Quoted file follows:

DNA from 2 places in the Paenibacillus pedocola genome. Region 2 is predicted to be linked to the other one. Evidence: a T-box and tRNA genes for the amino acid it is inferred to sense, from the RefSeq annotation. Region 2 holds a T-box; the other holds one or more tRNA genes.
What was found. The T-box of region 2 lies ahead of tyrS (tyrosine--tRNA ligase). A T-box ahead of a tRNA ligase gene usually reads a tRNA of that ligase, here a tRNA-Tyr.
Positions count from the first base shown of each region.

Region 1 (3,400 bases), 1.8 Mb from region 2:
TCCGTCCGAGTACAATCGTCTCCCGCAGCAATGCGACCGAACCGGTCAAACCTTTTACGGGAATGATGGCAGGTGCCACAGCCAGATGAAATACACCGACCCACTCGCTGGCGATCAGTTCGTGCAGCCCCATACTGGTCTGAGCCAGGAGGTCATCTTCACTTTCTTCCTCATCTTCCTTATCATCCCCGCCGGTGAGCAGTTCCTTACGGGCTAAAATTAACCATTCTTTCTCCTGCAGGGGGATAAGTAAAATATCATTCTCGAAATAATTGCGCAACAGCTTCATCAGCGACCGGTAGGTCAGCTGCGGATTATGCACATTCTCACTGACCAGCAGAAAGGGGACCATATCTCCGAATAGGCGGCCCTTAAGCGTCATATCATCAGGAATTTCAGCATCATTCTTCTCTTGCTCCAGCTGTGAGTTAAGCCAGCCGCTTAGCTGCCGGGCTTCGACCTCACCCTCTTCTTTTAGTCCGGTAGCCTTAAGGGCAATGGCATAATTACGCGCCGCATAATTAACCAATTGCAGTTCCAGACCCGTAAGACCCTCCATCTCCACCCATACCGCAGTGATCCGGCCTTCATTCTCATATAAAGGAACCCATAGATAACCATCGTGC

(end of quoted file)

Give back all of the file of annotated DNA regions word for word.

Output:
DNA from 2 places in the Paenibacillus pedocola genome. Region 2 is predicted to be linked to the other one. Evidence: a T-box and tRNA genes for the amino acid it is inferred to sense, from the RefSeq annotation. Region 2 holds a T-box; the other holds one or more tRNA genes.
What was found. The T-box of region 2 lies ahead of tyrS (tyrosine--tRNA ligase). A T-box ahead of a tRNA ligase gene usually reads a tRNA of that ligase, here a tRNA-Tyr.
Positions count from the first base shown of each region.

Region 1 (3,400 bases), 1.8 Mb from region 2:
TCCGTCCGAGTACAATCGTCTCCCGCAGCAATGCGACCGAACCGGTCAAACCTTTTACGGGAATGATGGCAGGTGCCACAGCCAGATGAAATACACCGACCCACTCGCTGGCGATCAGTTCGTGCAGCCCCATACTGGTCTGAGCCAGGAGGTCATCTTCACTTTCTTCCTCATCTTCCTTATCATCCCCGCCGGTGAGCAGTTCCTTACGGGCTAAAATTAACCATTCTTTCTCCTGCAGGGGGATAAGTAAAATATCATTCTCGAAATAATTGCGCAACAGCTTCATCAGCGACCGGTAGGTCAGCTGCGGATTATGCACATTCTCACTGACCAGCAGAAAGGGGACCATATCTCCGAATAGGCGGCCCTTAAGCGTCATATCATCAGGAATTTCAGCATCATTCTTCTCTTGCTCCAGCTGTGAGTTAAGCCAGCCGCTTAGCTGCCGGGCTTCGACCTCACCCTCTTCTTTTAGTCCGGTAGCCTTAAGGGCAATGGCATAATTACGCGCCGCATAATTAACCAATTGCAGTTCCAGACCCGTAAGACCCTCCATCTCCACCCATACCGCAGTGATCCGGCCTTCATTCTCATATAAAGGAACCCATAGATAACCATCGTGC